"We grow cotton out there for a reason. It's a very arid environment ... it takes less water for that crop, so cotton is very specific to that region."


Aaron Flansburg, a farmer from Palouse, Washington, representing the Dry Pea and Lentil Council, talked about pulse crops and pitched the idea that the crop insurance Supplemental Coverage Option (SCO) should apply for both the PLC and ARC programs. Flansburg also said farmers who rent ground should be allowed to switch between ARC and PLC without having each landowner sign off on those changes in enrollment. He said the problem is more of a burden for producers with a lot of individual landlords.

"Sometimes the hassle of choosing between them is not worth the benefit of trying to predict what the market will do," Flansburg said.

Flansburg also called for a voluntary update of base acres.


Kirk Satterfield, chairman of USA Rice and a farmer from Benoit, Mississippi, noted rice producers did not see a run-up in prices that other commodities saw, though Satterfield said rice producers are increasingly subject to "predatory trade practices of foreign countries." Rice prices remain essentially tied to the reference price that was created in 2012, which Satterfield said is unworkable now for rice producers.

"The current cost of production is nowhere near the 2012 levels," Satterfield said.

A strengthened safety net would eventually be more cost effective for taxpayers and help producers rather than continued reliance on ad-hoc disaster programs, Satterfield said.

The rice reference price is about $14 per hundredweight (cwt), but the breakeven price is closer to $17-$18 per cwt. Satterfield said a Texas A&M study showed the rising input prices translated into roughly an average loss of $880,000 per rice farm in 2022.

"I can tell you that's a pretty accurate number because there are some people out there hurting in the rice business," Satterfield said.

Satterfield also called for increasing the caps on payment limitations "to reflect the growing risks undertaken by family farms."


Andrew Moore, president of the U.S. Canola Association, and a farmer from Dalton, Georgia, talked about the growth of canola production, noting it now accounts for an average of more than 2 million acres.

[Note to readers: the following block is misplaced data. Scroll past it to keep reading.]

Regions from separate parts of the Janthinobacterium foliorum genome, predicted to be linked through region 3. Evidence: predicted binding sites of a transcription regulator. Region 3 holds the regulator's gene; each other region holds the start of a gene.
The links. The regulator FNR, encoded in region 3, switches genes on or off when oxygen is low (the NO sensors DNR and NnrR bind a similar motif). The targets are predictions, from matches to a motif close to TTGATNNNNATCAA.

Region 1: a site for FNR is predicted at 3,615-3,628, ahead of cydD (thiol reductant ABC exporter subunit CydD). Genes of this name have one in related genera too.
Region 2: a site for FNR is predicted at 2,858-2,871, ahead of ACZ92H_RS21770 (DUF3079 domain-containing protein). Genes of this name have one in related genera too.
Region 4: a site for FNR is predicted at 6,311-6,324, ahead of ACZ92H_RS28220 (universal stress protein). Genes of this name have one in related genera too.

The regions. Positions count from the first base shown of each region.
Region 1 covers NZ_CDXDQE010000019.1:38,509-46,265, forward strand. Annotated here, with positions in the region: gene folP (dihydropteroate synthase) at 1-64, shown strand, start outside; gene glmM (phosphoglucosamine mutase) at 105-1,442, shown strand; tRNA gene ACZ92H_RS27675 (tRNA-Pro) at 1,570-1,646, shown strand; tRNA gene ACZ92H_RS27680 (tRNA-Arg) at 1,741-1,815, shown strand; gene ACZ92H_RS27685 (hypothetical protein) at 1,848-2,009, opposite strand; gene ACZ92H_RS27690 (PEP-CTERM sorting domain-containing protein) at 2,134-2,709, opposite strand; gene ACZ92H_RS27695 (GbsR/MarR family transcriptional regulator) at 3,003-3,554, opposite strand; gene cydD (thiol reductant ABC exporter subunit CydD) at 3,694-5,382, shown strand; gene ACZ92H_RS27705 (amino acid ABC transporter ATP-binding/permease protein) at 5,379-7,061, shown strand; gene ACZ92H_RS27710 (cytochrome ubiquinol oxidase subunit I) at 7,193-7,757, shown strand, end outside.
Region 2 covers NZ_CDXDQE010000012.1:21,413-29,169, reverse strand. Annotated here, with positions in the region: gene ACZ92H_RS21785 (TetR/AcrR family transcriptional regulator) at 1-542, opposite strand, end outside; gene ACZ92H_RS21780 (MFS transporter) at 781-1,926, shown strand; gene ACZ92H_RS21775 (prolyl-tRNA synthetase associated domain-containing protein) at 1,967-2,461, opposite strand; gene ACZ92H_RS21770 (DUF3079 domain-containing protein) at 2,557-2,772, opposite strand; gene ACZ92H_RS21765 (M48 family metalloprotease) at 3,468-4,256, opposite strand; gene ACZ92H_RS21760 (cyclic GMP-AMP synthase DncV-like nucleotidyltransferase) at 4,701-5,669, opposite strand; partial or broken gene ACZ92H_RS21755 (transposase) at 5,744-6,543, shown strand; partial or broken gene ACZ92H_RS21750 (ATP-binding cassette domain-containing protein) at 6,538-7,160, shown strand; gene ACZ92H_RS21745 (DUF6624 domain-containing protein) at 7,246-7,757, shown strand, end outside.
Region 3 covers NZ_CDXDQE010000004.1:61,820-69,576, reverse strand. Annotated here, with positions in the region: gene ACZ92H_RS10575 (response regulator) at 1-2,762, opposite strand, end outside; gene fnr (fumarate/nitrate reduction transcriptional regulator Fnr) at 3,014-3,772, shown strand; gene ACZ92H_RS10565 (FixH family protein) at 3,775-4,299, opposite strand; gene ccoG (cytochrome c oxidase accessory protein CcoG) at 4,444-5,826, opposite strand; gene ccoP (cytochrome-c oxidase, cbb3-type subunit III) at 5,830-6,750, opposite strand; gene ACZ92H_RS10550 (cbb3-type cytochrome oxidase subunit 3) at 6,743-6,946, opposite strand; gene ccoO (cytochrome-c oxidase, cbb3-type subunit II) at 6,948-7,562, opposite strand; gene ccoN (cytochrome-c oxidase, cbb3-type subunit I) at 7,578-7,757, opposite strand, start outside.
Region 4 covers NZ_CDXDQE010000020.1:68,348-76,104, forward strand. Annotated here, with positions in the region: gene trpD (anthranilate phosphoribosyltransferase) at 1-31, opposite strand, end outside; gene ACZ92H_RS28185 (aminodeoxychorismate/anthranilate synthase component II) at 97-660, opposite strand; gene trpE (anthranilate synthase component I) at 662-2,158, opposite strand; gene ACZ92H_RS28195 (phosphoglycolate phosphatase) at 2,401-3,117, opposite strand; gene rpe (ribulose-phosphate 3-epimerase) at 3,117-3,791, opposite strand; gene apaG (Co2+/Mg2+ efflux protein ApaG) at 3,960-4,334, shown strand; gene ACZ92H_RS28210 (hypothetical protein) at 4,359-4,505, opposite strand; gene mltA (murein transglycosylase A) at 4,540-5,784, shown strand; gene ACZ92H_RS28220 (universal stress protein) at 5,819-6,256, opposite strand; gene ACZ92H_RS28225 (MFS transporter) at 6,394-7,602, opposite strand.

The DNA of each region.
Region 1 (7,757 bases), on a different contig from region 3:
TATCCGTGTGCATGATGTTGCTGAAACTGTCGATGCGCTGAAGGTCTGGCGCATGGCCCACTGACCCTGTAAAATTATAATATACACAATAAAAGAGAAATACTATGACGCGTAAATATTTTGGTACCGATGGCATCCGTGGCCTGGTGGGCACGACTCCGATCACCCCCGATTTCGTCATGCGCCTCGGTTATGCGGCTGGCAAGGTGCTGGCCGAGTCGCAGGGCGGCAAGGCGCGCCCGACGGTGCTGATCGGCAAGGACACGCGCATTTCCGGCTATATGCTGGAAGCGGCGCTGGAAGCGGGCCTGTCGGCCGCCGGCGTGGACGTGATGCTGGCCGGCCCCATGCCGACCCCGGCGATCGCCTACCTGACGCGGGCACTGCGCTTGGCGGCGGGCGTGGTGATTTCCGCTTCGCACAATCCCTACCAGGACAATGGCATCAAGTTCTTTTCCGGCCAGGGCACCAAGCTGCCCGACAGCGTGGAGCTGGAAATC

Moore said the "other oilseeds" reference price for canola of $20.15 per cwt has been effective and keeps canola and other minor oilseeds competitive with soybeans. If reference prices are increased, it's important to ensure the new levels reflect market values and that parity is maintained.


Daryl Cates, president of the American Soybean Association, pointed out in written testimony that soybean farmers "experienced firsthand the challenges of an ineffective safety net" during the 2018-19 trade war with China when prices fell but not enough to reach the PLC reference price. Cates said USDA had to step in with ad-hoc assistance through the Market Facilitation Program (MFP).

In calling for a voluntary update to base acres, Cates also said another challenge in accessing the safety net is the "significant disparity" in planted soybean acres compared to base acres. While there were 87.5 million soybean acres planted in 2022, more than 30 million acres were not part of ARC or PLC for soybeans. A lot of those acres might be covered with wheat or corn base, but Cates' written testimony added, "Some beginning farmers have little base on their farms, and greater adoption of no-till conservation practices have enabled farmers to cultivate row crops in new areas that have no base."


Thompson also pointed to a Democratic amendment -- one that failed in committee -- in the debt-limit bill that would have capped crop insurance. Halladay said that kind of change to the safety net would affect his ability to bring his daughter back to the farm.

"I would advise her not to farm if those would be implemented because that is something that we are using as a true safety net," Holladay said.

Responding to the same question, Flansburg said, "It's entirely critical to our farm operation to have strong crop insurance." He added, "If you are coming in without access to finance, insurance is critical."

Holladay later added, "The investments we make on an annual basis are all based on your safety net because you're not going to make future investments if you don't have some security."

Also see: "Debt-Limit Bill Would Repeal Biofuel and Renewable Energy Tax Credits,"…

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Chris Clayton